In Japan, individuals do not typically write wills, instead they express their wishes in general and polite terms, and the family reaches consensus on how assets will be distributed. Birth order is a key determinant here, and sometimes all the property may go to the eldest son. This approach is in keeping with the culture in Japan. Shimon Takagi, Partner at White & Case in Tokyo explains that there is a common view across East Asia that, “property is not your property; you are only borrowing it… We don’t have a strong desire to control something after we die.”
Some 69% of wealthy individuals have revised their wills at least once and 26% have revised them three or more times. These will revisions are predominantly driven by financial reasons and life-stage events. The top four reasons for revising wills in order of importance are: an increase in wealth, tax efficiency/tax planning, marriage/new partners and birth of a child.
Have you written a will? Its contents may not matter when it comes to many of your assets. A jointly owned house or bank account will automatically pass to an heir; the joint title also includes an automatic right of survivorship. Also, accounts such as 401(k)s, IRAs and life insurance policies include beneficiary designations, which when correctly completed will also take the place of designations in a will.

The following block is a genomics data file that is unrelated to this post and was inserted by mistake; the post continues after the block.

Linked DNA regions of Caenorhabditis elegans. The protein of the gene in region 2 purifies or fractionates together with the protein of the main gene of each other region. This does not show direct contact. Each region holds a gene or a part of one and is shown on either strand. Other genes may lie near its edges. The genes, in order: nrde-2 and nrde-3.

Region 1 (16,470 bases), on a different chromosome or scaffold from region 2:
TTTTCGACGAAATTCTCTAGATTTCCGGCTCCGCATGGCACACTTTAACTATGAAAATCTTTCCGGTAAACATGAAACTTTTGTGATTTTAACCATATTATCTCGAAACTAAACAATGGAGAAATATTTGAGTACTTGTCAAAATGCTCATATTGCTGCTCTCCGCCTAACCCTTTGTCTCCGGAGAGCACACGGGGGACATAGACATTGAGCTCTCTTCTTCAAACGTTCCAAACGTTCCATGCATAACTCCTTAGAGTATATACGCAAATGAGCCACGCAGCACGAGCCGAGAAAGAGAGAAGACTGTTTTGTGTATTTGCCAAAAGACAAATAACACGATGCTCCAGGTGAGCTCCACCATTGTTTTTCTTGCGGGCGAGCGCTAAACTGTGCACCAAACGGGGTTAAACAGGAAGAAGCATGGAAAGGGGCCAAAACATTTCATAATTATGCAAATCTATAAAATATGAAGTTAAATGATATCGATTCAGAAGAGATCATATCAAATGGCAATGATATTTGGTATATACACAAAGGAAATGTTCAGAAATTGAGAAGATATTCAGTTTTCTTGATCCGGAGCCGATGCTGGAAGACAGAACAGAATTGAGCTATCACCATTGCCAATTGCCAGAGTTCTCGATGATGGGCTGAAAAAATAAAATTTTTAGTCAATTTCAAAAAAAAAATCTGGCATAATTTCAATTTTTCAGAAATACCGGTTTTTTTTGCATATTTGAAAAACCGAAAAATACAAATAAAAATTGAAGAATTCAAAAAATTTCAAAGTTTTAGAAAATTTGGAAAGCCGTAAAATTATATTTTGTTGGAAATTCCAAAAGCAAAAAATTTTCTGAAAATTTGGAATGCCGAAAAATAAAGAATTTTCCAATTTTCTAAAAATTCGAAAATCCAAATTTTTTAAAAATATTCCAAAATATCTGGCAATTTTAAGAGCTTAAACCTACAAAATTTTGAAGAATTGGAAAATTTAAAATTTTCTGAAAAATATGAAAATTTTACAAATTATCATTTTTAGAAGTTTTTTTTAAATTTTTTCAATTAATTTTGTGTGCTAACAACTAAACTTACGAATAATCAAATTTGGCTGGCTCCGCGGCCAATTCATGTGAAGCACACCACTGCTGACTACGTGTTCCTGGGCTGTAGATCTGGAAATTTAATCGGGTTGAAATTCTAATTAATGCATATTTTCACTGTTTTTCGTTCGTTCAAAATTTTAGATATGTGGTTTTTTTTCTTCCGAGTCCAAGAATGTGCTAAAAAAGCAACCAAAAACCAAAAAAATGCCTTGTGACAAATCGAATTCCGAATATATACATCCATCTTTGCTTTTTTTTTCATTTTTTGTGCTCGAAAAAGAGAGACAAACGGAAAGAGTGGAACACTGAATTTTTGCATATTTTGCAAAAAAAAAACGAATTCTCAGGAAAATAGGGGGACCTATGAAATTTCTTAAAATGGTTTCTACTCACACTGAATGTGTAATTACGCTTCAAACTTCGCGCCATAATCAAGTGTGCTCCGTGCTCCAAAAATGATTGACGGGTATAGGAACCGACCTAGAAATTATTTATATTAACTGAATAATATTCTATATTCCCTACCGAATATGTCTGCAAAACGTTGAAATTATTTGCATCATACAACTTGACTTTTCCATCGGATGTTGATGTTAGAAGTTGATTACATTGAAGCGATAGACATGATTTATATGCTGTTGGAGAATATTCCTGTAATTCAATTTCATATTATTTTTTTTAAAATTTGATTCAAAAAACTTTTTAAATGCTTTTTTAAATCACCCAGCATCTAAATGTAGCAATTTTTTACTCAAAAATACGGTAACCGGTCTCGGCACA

That means you need to keep those documents up to date. If beneficiary designations don’t reflect changes in your family, the wrong person will inherit assets, regardless of what your will may say. Perhaps you specifically named your children as beneficiaries on your life insurance policy, then had another child. Without an updated beneficiary form, your youngest will not receive any share of the life insurance. Also, if beneficiary forms are not updated after a divorce, an ex-spouse can receive the proceeds from life insurance or an IRA.
This is one of the reasons why we have created MyPatrimony.com so you can keep your last will and testament up to date, not just your estate but your beneficiaries. By updating your estate regularly you will avoid these rules affect you nor your legatees.